Terrific Turkey (Or Chicken) Tetrazzini
photo by breezermom
- Ready In:
- 2 tablespoons olive oil
- 1⁄2 cup diced onion
- 16 ounces sliced mushrooms
- 1⁄2 cup chopped celery
- 3 tablespoons butter
- 4 tablespoons all-purpose flour
- 2⁄3 cup half-and-half
- 1 3⁄4 cups chicken broth
- 2 tablespoons dry sherry
- 1⁄2 teaspoon dried thyme
- 1⁄2 teaspoon dried parsley flakes
- 1⁄2 teaspoon garlic powder
- 1⁄4 teaspoon cayenne pepper
- 2 cups chopped cooked turkey or 2 cups chopped cooked chicken
- 1 cup frozen peas (no need to thaw)
- 8 ounces tagliatelle pasta noodles or 8 ounces fettuccine
- 1⁄4 cup grated parmesan cheese
- In medium saucepan, heat 2 olive oil. Add onion, mushrooms, and celery, and saute until tender, then set aside.
- Meanwhile, cook pasta according to package directions and drain.
- In large skillet, melt butter. Whisk in flour and cook for 1 minute, then slowly add half-and-half, and then broth. Bring to a boil and thicken, stirring constantly. Whisk in sherry and spices, then stir in chopped turkey, frozen peas, and reserved onion mixture. Add pasta and stir until evenly coated with sauce.
- Spray a baking dish with non-stick cooking spray. Pour in noodle and sauce mixture, then top with Parmesan cheese. Bake at 350 degrees for 10 to 15 minutes, until bubbly. You can also just run this under the broiler for a few minutes to brown. Enjoy!
Questions & Replies
Got a question? Share it with the community!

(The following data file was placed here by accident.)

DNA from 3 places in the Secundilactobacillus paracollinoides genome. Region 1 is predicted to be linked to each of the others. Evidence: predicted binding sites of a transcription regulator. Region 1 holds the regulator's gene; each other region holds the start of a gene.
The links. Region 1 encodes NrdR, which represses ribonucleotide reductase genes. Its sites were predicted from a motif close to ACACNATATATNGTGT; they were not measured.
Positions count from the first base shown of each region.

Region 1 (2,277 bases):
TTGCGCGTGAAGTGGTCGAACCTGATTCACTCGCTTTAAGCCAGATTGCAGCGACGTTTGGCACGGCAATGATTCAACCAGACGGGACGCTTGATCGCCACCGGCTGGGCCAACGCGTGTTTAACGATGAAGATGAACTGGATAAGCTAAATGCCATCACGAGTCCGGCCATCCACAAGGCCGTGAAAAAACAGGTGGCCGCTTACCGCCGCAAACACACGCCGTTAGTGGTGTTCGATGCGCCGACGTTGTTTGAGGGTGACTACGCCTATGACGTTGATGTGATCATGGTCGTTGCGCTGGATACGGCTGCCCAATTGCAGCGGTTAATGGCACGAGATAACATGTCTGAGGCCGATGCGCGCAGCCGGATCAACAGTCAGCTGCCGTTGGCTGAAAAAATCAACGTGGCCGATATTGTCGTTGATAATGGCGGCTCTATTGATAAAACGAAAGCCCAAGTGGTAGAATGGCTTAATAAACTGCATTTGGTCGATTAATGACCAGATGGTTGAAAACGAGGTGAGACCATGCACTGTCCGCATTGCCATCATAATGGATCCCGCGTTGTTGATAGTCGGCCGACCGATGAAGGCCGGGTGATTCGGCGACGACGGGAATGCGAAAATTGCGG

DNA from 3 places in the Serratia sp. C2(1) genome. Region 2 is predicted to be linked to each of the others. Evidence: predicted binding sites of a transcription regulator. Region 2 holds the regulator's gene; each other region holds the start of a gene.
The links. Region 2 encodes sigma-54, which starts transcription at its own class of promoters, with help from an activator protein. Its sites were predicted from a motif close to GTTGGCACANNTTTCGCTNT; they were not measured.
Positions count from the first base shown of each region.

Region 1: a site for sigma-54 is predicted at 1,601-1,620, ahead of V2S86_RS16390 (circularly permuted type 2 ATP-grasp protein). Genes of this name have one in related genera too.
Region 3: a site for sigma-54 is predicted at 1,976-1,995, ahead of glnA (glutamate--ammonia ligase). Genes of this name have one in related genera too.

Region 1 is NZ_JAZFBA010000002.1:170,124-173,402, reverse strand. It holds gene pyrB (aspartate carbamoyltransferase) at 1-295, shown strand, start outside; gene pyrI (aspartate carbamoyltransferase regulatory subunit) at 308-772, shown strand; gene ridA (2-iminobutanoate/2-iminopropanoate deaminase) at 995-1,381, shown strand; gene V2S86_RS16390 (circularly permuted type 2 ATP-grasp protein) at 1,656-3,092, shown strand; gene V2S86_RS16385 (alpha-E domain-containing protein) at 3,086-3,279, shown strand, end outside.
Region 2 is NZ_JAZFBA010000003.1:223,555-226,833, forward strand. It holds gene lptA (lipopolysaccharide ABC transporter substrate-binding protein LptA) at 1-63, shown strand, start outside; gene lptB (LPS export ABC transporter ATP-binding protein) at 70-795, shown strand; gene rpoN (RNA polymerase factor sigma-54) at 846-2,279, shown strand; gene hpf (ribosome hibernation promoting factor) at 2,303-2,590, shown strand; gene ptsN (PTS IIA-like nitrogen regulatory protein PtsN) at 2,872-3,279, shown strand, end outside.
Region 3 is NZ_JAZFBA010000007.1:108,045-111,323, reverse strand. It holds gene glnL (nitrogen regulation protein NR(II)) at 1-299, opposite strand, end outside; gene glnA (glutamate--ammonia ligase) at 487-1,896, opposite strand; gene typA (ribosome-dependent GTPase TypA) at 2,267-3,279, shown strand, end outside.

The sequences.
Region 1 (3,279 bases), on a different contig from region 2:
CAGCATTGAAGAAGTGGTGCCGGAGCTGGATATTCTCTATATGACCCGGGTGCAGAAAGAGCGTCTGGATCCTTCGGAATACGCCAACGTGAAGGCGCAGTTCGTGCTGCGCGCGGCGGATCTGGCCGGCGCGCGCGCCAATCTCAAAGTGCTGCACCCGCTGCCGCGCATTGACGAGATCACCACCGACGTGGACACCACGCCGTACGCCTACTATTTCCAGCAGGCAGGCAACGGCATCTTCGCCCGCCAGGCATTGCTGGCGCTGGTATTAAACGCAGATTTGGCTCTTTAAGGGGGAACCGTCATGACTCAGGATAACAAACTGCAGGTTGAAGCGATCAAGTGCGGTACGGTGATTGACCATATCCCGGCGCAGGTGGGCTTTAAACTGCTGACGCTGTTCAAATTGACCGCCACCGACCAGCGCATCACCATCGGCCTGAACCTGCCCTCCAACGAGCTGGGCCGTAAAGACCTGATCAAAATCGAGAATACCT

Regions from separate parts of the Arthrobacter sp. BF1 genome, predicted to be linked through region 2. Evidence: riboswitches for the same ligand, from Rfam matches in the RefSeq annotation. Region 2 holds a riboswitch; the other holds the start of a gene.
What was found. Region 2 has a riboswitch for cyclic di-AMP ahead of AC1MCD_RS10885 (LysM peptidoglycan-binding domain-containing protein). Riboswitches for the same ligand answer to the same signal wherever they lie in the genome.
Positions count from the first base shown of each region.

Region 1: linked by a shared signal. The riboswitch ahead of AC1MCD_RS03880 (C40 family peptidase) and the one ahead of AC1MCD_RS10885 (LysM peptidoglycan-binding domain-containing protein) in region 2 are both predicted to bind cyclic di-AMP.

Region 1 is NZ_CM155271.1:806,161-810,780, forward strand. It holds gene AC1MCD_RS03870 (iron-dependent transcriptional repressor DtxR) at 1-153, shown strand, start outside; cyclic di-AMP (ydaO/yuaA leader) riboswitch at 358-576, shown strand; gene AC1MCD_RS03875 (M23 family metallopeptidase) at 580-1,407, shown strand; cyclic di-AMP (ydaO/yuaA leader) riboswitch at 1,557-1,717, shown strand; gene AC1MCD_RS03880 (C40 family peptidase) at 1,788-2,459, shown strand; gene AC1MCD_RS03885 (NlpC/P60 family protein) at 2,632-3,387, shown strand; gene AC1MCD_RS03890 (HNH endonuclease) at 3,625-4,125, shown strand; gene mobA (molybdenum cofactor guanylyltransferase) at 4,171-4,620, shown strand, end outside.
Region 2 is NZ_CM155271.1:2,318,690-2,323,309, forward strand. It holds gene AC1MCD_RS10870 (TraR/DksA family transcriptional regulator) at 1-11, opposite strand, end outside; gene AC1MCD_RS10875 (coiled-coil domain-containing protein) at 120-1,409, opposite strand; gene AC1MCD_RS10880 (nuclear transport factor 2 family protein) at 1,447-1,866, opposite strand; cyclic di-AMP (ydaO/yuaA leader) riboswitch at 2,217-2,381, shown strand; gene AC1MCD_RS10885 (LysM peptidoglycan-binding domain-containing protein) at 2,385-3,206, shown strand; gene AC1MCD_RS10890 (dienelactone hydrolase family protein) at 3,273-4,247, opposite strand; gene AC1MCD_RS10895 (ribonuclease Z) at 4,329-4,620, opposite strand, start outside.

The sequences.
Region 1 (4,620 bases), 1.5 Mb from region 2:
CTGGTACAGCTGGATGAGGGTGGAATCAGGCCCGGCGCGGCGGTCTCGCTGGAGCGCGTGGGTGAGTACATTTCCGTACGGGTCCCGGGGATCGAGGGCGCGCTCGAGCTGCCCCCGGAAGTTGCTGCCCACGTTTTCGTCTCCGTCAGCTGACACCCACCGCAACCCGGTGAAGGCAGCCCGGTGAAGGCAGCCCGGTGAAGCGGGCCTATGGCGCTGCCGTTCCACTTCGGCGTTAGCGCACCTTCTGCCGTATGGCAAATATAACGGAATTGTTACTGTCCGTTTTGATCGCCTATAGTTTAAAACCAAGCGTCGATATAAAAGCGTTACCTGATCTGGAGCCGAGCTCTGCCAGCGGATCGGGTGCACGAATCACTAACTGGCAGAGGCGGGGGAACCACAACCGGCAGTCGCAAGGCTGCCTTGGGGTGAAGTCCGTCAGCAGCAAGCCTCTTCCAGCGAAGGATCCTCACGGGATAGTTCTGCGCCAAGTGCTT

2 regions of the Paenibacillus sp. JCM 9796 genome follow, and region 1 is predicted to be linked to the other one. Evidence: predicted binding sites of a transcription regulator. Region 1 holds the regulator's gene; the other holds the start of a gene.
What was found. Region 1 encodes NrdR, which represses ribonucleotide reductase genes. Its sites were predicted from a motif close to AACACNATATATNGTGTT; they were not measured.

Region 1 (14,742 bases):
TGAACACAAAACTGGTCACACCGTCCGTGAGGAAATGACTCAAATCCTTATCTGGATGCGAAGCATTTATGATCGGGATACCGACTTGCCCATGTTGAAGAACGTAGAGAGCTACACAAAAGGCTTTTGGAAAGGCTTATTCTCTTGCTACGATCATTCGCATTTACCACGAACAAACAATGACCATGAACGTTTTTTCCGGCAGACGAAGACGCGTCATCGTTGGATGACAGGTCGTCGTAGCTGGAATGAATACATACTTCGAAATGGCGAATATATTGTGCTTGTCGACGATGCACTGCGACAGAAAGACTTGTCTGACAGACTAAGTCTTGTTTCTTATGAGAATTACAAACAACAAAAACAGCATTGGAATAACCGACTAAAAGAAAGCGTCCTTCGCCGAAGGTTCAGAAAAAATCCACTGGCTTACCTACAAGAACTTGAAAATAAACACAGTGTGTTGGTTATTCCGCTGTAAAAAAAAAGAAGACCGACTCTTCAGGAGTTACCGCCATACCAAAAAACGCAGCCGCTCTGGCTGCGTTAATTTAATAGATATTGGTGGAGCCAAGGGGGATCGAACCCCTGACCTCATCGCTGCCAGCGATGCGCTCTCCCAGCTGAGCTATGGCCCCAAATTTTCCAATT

We enjoyed this chicken tetrazzini very much -- loved the addition of the sherry. Easy to make and it has a really nice presentation. Served this with some steamed broccoli on the side. I added additional sherry per the previous comments -- you can never have too much with a cream sauce and mushrooms - yum! Made for PRMR, January, 2013.
RECIPE SUBMITTED BY
I didn't start cooking until my early 20's, even though I come from a family of accomplished and admired home cooks. While I grew up watching my Italian grandmother in the kitchen, I remained uninterested in trying anything on my own. As a young lady, I was known for being particularly ignorant in the kitchen, with no idea how to even make a hot dog! All this changed, however, when I got engaged. I realized it was time to let my inherent talents out of the bag. At the time, the New York Times had a weekly column called The 60-Minute Gourmet by Pierre Franey. Each week, I would follow these recipes diligently, and taught myself to cook that way. From there, I began to read cookbooks and consult with relatives on family recipes. At my ripe old age now, I feel I know enough to put together a very pleasing meal and have become accomplished in my own right. Having an Irish father and an Italian mother, I'm glad I inherited the cooking gene (and the drinking one too!). One thing I have learned is that simpler is always better! I always believe cooking fills a need to nurture and show love. After being widowed fairly young and living alone with my dog and cats, I stopped cooking for awhile, since I really had no one to cook for. I made care packages for my grown son occasionally, and like to cook weekly for my boyfriend, so I feel like I am truly back in the saddle!!